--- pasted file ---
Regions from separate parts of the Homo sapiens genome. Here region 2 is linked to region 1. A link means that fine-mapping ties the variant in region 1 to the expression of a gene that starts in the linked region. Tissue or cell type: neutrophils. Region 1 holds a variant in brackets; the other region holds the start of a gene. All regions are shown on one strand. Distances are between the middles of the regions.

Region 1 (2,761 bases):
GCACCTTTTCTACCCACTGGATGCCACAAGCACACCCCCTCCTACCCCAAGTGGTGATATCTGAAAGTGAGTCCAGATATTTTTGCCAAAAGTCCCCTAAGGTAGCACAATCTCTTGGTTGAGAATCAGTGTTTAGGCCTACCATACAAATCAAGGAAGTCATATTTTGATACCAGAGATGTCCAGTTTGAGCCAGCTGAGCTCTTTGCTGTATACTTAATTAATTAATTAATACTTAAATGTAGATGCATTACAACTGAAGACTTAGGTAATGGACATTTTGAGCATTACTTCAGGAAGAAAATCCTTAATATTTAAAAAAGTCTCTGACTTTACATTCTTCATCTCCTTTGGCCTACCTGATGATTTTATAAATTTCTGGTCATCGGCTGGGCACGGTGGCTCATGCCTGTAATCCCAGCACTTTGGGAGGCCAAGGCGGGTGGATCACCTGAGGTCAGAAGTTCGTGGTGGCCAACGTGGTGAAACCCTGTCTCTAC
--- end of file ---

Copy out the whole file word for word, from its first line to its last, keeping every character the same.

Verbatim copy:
Regions from separate parts of the Homo sapiens genome. Here region 2 is linked to region 1. A link means that fine-mapping ties the variant in region 1 to the expression of a gene that starts in the linked region. Tissue or cell type: neutrophils. Region 1 holds a variant in brackets; the other region holds the start of a gene. All regions are shown on one strand. Distances are between the middles of the regions.

Region 1 (2,761 bases):
GCACCTTTTCTACCCACTGGATGCCACAAGCACACCCCCTCCTACCCCAAGTGGTGATATCTGAAAGTGAGTCCAGATATTTTTGCCAAAAGTCCCCTAAGGTAGCACAATCTCTTGGTTGAGAATCAGTGTTTAGGCCTACCATACAAATCAAGGAAGTCATATTTTGATACCAGAGATGTCCAGTTTGAGCCAGCTGAGCTCTTTGCTGTATACTTAATTAATTAATTAATACTTAAATGTAGATGCATTACAACTGAAGACTTAGGTAATGGACATTTTGAGCATTACTTCAGGAAGAAAATCCTTAATATTTAAAAAAGTCTCTGACTTTACATTCTTCATCTCCTTTGGCCTACCTGATGATTTTATAAATTTCTGGTCATCGGCTGGGCACGGTGGCTCATGCCTGTAATCCCAGCACTTTGGGAGGCCAAGGCGGGTGGATCACCTGAGGTCAGAAGTTCGTGGTGGCCAACGTGGTGAAACCCTGTCTCTAC